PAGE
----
...and a culminating food fight in a restaurant overleaps the usual messy slapstick hijinx of such scenes, devolving into a set-shredding chaos that predates The Who, Jimi Hendrix or any other rock god guitar smashers you'd care to name by a good five or six years at least.


And that's just a surface summary of what goes on in Zazie dans le Metro. Poke a little further into it, as I've only begun to myself, and there's no shortage of disturbing, unsettling matters to consider. Zazie's the product of a broken home, one that was fractured by her father's death at the hands of the mother, for misdeeds that are left unspecified but imply some nasty repulsive drunken conduct on his part, probably involving his daughter. The relationships between adults, be they lovers, friends, adversaries or random strangers on the street, are all tainted by various shades of venality, repression and deceit, to the point that Zazie's willful non-conforming brattiness seems like a perfectly reasonable response to the sordid environment her caretakers have led her into. And through it all, besides her ripping vocal commentary, Zazie's trademark gap-toothed grin beams at us from the screen, taking unmasked and undiluted delight in giving these insane grown-ups the dismissive brush-off and childish taunts they deserve. Even though there's not a single moment in Zazie dans le Metro when the titular protagonist closes her eyes and sticks out her tongue, Legendre's cover art perfectly captures her essence and attitude all the same, in a way that Zazie's middle finger or any other gesture might be too easily misconstrued.



Eclipse Review: Late Autumn

Next: Brakhage '60

3 comments:

David said...

I totally agree with you,Dave.This film is only a child film on the surface,I think the director tries to compare the innocence of Zazie to the hypocrisy of those adults around her.Yes,Zazie talks dirty words often,but she is much better than those who looks civilized but morally corrupted.The chasing scene is so much fun,which I interpreted as a big laugh from the director at we adults.If CC has never released these 2 films by Louis Malle,I will never know the director's work is so versatile.

BTW,are you planning to write something like "my fav top 10 CC of 2011"?

Finally,Merry X-mas!!Are you watching Life is Wonderful or Fanny and Alexander? haha

David Blakeslee said...

Hi David! I don't plan to write a list of my Top 10 Criterion films of the year, since I generally only post reviews/essays here and I haven't taken the time to watch all of the new Criterion releases that came out in 2011. I did participate in CriterionCast.com's annual podcast on that theme, in which several of us listed our three favorites of the year. I chose The Times of Harvey Milk, Fish Tank and Senso as the three I saw that meant the most to me. Listen to the podcast to find out why! :)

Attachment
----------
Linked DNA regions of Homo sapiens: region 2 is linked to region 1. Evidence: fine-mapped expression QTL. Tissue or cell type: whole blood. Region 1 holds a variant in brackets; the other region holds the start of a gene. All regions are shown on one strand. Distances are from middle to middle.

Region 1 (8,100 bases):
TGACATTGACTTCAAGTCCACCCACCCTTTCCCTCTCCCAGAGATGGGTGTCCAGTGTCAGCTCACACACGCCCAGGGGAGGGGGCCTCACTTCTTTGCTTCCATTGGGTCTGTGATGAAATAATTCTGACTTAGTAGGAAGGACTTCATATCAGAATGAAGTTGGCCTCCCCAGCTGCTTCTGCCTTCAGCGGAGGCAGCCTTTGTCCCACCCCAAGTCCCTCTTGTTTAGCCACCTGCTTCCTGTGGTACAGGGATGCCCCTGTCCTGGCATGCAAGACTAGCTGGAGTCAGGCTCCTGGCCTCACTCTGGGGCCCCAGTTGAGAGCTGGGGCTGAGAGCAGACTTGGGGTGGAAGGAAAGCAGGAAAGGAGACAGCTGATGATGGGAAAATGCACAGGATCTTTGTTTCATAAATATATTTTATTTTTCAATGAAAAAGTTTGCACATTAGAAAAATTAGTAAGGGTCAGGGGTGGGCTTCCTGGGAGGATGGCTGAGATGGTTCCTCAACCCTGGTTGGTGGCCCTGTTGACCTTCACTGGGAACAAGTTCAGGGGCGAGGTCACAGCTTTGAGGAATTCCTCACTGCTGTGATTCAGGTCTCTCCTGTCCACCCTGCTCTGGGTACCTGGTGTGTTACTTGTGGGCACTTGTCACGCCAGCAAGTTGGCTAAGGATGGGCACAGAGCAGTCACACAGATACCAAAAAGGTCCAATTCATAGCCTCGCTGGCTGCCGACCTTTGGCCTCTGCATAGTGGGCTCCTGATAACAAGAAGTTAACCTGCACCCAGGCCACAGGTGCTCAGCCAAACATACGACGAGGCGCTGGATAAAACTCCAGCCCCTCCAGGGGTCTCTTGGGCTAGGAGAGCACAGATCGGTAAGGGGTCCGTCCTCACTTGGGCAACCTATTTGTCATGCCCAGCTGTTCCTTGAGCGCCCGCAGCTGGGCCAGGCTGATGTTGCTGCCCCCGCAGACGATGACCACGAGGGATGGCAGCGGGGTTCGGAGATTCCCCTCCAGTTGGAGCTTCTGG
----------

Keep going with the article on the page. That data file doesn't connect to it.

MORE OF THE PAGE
My wife and I watched The Shop Around The Corner as our Christmas movie this year, but nothing else specifically holiday related. We haven't had enough snow and been too busy with other things to be in the right mood for those old sentimental Christmas films.

I was also very impressed with Malle's proficiency at making very different types of films so early in his career. Elevator to the Gallows, The Lovers, and then Zazie! And don't overlook his documentary work! The flea market scenes in Zazie brought to mind his early short Vive la Tour in which he examined the Tour de France bicycle race. I think that was made a year or two after Zazie. I've read some comments from people who are disgruntled with Criterion's obvious affection for Louis Malle, but I think he's terrific and I'm really eager to see more of his stuff as I go forward with this project!

David said...

I will definitely check your podcast dere and I envy your job so much!!

Shop Around the Corner is as good as it gets,Jimmy Stewart is one of my fav actors of all time.

Sometimes I still can't figure out why CC is so choosy about directors,directors like Theo Angelopoulos and Pedro Armordova Almodovar never make it into their list and it seems like they have no plans for it!!

I will try to write my top 10 CC list these two days and they may only be the CCs I watched this year not necessarily all newly published.